Blood Pressure Lowering by Thiazide-type Diuretics: Chlorthalidone vs Hydrochlorothiazide

Linda Brookes, MSc


May 28, 2004

Editorial Collaboration

Medscape &

Presenter: Nitin Khosla, MD, Rush University Medical Center (Chicago, Illinois)

The thiazide-type diuretics hydrochlorothiazide (HCTZ) and chlorthalidone are often considered to be interchangeable. The investigators in the huge Antihypertensive and Lipid Lowering treatment to prevent Heart Attack Trial (ALLHAT) extrapolated their highly publicized positive results with chlorthalidone to the whole drug class,[1] and the Seventh Report of the Joint National Committee on Prevention, Detection, Evaluation, and Treatment of High Blood Pressure (JNC 7) does not differentiate between the 2 drugs in its recommendation of a thiazide-type diuretic as a preferred initial antihypertensive agent.[2]

Earlier this year, however, researchers at the University of Iowa concluded in a review that chlorthalidone and HCTZ are "two very different compounds," although "it is uncertain whether they have different effects on clinical outcomes." The authors recommended that studies comparing low doses of both agents be conducted to establish which is superior in the management of hypertension.[3]

There have been no studies directly comparing chlorthalidone against HCTZ, but in 1990, the Multiple Risk Factor Intervention Trial (MRFIT) reported a reduction in nonfatal cardiovascular events when the diuretic treatment protocol was changed to replace HCTZ with chlorthalidone in men at high risk for coronary heart disease.[4] Now, the results of an observational study appear to support the superiority of chlorthalidone over HCTZ, suggesting that it is more effective at lowering systolic blood pressure (SBP).[5]

Nitin Khosla, MD, and colleagues at Rush University Medical Center (Chicago, Illinois), reviewed 2000 charts from patients referred to the University's Hypertension/Clinical Research Center. All of the patients had been referred to the specialist clinic with refractory hypertension. Within this database, patients were sought who had been switched from HCTZ to chlorthalidone at identical dose when they were found not to be at goal blood pressure (< 140/90 mm Hg). A total of 19 patients (approximately 1%) met these criteria, of which 10 were female and 10 were black (some were both). Their mean age [± SD] was 65 ± 11 years.

Seventeen of the 19 patients were on HCTZ 25 mg/day and 2 were on 12.5 mg/day before they were switched to chlorthalidone. They were each on an average of 2 additional antihypertensive medications, which included dihydropyridine or nondihydropyridine calcium channel blockers, beta-blockers, angiotensin-converting enzyme (ACE) inhibitors, angiotensin receptor blockers (ARBs), and alpha blockers. Eight patients also had hypocholesterolemia, 5 had cerebrovascular disease, 4 had diabetes, and 1 had microalbuminuria.

Data available for each patient included supine blood pressure readings recorded from both the index visit (prior to the switch) and the first visit after the switch, which took place 6-9 weeks later. Blood pressure was measured in the sitting position according to the American Heart Association guidelines.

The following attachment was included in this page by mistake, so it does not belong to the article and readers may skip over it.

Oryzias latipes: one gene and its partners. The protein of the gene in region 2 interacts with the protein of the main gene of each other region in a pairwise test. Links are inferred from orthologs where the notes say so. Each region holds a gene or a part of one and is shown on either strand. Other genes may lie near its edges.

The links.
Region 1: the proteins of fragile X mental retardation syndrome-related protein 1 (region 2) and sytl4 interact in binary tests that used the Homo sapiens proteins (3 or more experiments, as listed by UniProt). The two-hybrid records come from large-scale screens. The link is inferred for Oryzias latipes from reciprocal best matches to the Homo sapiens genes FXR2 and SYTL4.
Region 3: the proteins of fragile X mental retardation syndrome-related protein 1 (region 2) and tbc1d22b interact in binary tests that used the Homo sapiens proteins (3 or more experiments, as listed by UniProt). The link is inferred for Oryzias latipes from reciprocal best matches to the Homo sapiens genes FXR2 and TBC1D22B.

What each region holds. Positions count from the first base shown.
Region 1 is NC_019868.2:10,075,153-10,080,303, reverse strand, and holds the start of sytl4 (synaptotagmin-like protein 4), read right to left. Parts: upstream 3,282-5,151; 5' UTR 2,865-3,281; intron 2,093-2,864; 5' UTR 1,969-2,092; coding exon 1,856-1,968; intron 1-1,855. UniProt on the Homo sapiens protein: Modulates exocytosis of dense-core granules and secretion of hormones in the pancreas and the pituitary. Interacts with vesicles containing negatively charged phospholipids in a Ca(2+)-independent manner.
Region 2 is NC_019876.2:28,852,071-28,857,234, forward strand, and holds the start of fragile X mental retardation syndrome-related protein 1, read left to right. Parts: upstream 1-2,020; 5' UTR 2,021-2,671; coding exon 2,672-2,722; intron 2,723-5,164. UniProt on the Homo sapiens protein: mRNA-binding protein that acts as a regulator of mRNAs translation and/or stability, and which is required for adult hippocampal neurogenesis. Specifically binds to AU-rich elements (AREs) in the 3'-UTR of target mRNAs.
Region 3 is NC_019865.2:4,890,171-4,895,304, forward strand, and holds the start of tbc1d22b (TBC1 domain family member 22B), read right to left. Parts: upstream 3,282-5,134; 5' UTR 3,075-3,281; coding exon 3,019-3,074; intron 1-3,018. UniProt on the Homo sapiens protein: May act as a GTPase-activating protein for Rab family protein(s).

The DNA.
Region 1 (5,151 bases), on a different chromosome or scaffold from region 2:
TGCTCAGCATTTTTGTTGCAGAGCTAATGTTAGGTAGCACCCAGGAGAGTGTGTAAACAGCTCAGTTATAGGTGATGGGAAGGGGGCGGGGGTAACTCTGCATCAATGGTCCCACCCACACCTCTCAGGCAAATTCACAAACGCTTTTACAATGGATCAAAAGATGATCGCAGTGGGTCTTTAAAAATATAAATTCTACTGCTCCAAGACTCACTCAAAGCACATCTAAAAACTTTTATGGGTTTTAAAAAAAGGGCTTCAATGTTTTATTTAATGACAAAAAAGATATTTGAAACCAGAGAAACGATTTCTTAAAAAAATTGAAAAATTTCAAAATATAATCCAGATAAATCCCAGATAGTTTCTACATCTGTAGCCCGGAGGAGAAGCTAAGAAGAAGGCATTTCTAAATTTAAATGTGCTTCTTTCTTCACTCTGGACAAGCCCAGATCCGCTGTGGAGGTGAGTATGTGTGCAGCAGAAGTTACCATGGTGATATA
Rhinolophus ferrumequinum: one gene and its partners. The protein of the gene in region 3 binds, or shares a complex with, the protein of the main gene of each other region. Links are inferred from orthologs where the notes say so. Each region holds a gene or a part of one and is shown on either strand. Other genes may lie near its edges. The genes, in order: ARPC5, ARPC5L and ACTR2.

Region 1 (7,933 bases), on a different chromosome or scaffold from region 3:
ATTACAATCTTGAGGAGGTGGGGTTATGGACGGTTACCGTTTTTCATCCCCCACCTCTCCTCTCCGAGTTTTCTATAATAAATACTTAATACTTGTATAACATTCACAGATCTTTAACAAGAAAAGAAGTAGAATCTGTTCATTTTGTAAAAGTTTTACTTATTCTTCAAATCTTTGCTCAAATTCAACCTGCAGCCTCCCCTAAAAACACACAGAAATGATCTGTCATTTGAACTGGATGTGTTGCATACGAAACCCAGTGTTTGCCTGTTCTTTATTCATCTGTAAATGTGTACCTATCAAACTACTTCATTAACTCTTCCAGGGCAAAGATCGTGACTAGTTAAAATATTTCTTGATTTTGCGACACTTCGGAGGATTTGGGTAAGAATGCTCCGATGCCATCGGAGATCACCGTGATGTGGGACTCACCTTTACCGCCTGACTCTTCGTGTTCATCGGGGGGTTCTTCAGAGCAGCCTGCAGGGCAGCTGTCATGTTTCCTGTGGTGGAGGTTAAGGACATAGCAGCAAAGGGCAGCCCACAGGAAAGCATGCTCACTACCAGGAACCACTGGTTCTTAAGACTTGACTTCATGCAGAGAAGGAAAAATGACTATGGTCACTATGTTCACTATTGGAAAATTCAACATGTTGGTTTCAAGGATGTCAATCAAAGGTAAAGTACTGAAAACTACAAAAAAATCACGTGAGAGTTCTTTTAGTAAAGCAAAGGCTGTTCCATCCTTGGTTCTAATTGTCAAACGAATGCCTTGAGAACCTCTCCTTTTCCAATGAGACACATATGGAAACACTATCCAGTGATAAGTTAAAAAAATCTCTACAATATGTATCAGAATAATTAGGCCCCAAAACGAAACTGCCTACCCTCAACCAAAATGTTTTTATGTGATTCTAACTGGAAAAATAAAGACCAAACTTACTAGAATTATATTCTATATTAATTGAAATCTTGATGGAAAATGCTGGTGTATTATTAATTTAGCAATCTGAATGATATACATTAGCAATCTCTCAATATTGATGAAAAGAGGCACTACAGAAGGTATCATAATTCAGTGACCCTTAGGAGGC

Average SBP in patients at the index visit on HCTZ was 160 ± 23 mm Hg compared with 144 ± 15 mmHg at the first visit post switch (average 62 ± 33.5 days later), showing that chlorthalidone produced a greater reduction in blood pressure over HCTZ by 16 ± 23.7 mm Hg (P = .0085). After the switch to chlorthalidone, 32% of patients achieved their target blood pressure; patients with SBP within 10 mm Hg of target level were more likely to reach this goal.

No hypokalemia or symptoms related to gout were recorded in any of the 19 patients after they switched to chlorthalidone.

Dr Khosla believes that chlorthalidone has greater efficacy for lowering SBP compared with HCTZ and that chlorthalidone, rather than HCTZ, should be used when blood pressure goal is not achieved. He pointed out that substituting chlorthalidone for HCTZ is equivalent to adding another antihypertensive agent when the patient is already on 3 drugs. He and his colleagues support the proposal for comparative studies of chlorthalidone vs HCTZ to confirm this difference.

In the United States, HCTZ is the most commonly prescribed thiazide-type diuretic, whereas chlorthalidone is rarely used. After publication of the results of the Antihypertensive and Lipid-Lowering Treatment to Prevent Heart Attack Trial (ALLHAT), which were interpreted as favorable for chlorthalidone, prescriptions for the drug remained low, whereas those for the more popular thiazide-type diuretic increased.

  1. The ALLHAT Officers and Coordinators for the ALLHAT Collaborative Group. Major outcomes in high-risk hypertensive patients randomized to angiotensin converting enzyme inhibitor or calcium channel blocker vs diuretic. The Antihypertensive and Lipid-Lowering Treatment to Prevent Heart Attack Trial (ALLHAT). JAMA. 2002;288:1981-1997.

  2. Chobanian AV, Bakris GL, Black HR, et al. Seventh Report of the Joint National Committee on Prevention, Detection, Evaluation, and Treatment of High Blood Pressure. Hypertension. 2003;42:1206-1252.

  3. Carter BL, Ernst ME, Cohen JD. Hydrochlorothiazide versus chlorthalidone: evidence supporting their interchangeability. Hypertension. 2004;43:4-9.

  4. Mortality after 10 1/2 years for hypertensive participants in the Multiple Risk Factor Intervention Trial. Circulation. 1990;82:1616-1628.

  5. Khosla N, Chua D, Elliott WJ, et al. Greater efficacy of chlorthalidone over hydrochlorothiazide for achieving blood pressure goals. Am J Hypertens. 2004;17(5 Pt 2):114A.


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